Australian-Korean skater sets sights on Winter Olympics

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September 13, 2017 05:40:28

When Andy Jung moved from Seoul to Melbourne in 2009, his impressions were of a place with “a lot of trees rather than buildings” and “a lot of white people”.

His parents had relocated the then-12-year-old and his sister because they wanted to offer their children a more relaxed lifestyle.

“In Korea, it’s always stressful,” Jung said.

“There’s always pressure … if you’re a kid you have to go to school, and after going to school you have to go to an educational academy which finishes at 10:00pm, and then you have to go home and do your homework for your school.”

The irony is not lost on Jung and his family that he has now returned to South Korea, leaving his parents behind in Melbourne.

They tease him about the fact they emigrated to Australia for his sake, and now he has returned to Korea.

The now-20-year-old moved to Seoul last December with one goal in mind: selection for the Australian team in short-track speed skating for the 2018 Pyeongchang Winter Olympic Games.

Demanding schedule for young skater

Twice a day, Jung takes to the ice in Seoul to train, along with a group of international skaters.

In between those sessions, there is dry-track and weights training.

“The training environment is better here than Australia,” Jung said.

“There’s so much more people who can compete well and who are just more experienced.”

Jung’s coach Jae-Su Chun said he was “pretty confident” he would qualify for the Games.

“Actually at this point, his top speed and his acceleration, his speed endurance for 500m and also for the 1000m, he’s pretty top-level in the world,” Mr Chun said.

What Jung lacks though is competition experience.

“He’s a really nice boy,” Mr Chun said.

“But at competition time you need [to be] more wild, more dynamic and sometimes [you] need [to be] more aggressive.”

‘Quite confident’ for Pyeongchang

Jung said he too thought he had a good chance of a place at Pyeongchang.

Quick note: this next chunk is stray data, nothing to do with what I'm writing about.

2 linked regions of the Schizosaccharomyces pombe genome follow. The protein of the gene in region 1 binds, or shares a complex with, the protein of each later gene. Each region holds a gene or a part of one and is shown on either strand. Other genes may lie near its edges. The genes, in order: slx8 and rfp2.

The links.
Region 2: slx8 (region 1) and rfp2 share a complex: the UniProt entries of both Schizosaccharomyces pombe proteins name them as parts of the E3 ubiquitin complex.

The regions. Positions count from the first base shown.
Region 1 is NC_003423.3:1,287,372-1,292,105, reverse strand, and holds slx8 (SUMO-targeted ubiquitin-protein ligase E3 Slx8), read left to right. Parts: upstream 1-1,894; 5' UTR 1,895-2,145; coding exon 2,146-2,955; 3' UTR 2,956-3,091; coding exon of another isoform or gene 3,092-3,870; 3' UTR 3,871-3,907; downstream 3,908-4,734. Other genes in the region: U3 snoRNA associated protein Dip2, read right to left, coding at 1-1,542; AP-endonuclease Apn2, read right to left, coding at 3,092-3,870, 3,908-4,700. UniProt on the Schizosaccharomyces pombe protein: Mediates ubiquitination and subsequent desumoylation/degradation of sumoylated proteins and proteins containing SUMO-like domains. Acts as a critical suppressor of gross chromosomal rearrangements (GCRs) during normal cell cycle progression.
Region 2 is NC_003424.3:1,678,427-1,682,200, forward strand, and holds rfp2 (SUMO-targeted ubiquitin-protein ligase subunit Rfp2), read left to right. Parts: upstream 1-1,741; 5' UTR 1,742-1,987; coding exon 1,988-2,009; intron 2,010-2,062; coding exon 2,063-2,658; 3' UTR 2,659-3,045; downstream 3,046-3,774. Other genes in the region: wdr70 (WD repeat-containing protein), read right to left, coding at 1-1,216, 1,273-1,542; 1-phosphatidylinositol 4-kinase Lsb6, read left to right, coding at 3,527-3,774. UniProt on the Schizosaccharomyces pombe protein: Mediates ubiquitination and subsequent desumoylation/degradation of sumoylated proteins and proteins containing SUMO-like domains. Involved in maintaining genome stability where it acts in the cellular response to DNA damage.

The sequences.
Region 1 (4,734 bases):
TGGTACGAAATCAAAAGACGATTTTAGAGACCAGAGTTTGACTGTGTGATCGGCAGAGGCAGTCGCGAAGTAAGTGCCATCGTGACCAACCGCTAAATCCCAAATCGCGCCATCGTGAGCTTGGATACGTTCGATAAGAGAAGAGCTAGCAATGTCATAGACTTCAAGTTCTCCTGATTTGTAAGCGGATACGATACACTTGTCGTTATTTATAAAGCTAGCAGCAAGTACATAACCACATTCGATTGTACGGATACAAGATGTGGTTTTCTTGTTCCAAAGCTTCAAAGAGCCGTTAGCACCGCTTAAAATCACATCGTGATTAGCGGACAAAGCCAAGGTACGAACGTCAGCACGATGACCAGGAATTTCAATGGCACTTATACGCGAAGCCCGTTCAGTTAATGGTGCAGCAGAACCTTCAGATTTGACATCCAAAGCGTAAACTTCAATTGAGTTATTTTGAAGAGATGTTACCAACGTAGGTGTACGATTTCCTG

“I can skate as fast as the top skaters who medal, so I’m quite confident. I think I can make it,” he said.

Like all Olympic hopefuls, Jung dreams of winning a medal.

“I see myself at the podium,” he said.

“I always think about that when I’m having a hard time or when I’m skating really good.”

Skating hero does everything ‘like art’

Australia has only ever won one individual short-track Olympic medal.

That was back in 2002, when Steven Bradbury went down in history at the Salt Lake City Games for his victory in the 1000m after all the other competitors went down.

Jung said what people forget was that Bradbury was at the top of his game to even make the final.

Jung’s real hero is Viktor Ahn, the Korean-born short-track speed skater who now competes for Russia.

“He’s just so talented and he trains hard I guess, and then everything he does is just like art,” Jung said.

Games to put South Korea back on the map

Pyeongchang, a city of around 43,000 people located 130 kilometres from Seoul, won the right to host the 2018 Games after losing out in 2010 and 2014.

Organisers are hoping the event will put South Korea back on the map for something other than political tensions with the North.

“Our relationship with North Korea hasn’t been very good lately,” said Yong-chul Kim, a spokesman for Gangwon Province where Pyeongchang is located.

“So we hope the Games can help improve the relationship and bring peace to the Korean peninsula.

“South Korea is a developed country and we are known to be a technologically advanced country, so we also hope to be able to showcase this to the world.”

Mr Kim is hoping South Korea will come fourth in the medals table. He rated Australia’s chances a little lower.

“For Australia, I think maybe … 10th?” Mr Kim said.

That would be significantly higher than Australia’s ranking of 24th in the 2014 Games in Sochi, where Australia won three medals.

Jung is hoping he can help boost the tally this time around.

How does he feel about the possibility of taking home a medal for Australia?

“Proud,” he said. “Just pure proud”.

Topics:

winter-olympics,

speed-skating,

human-interest,

australia,

korea-republic-of



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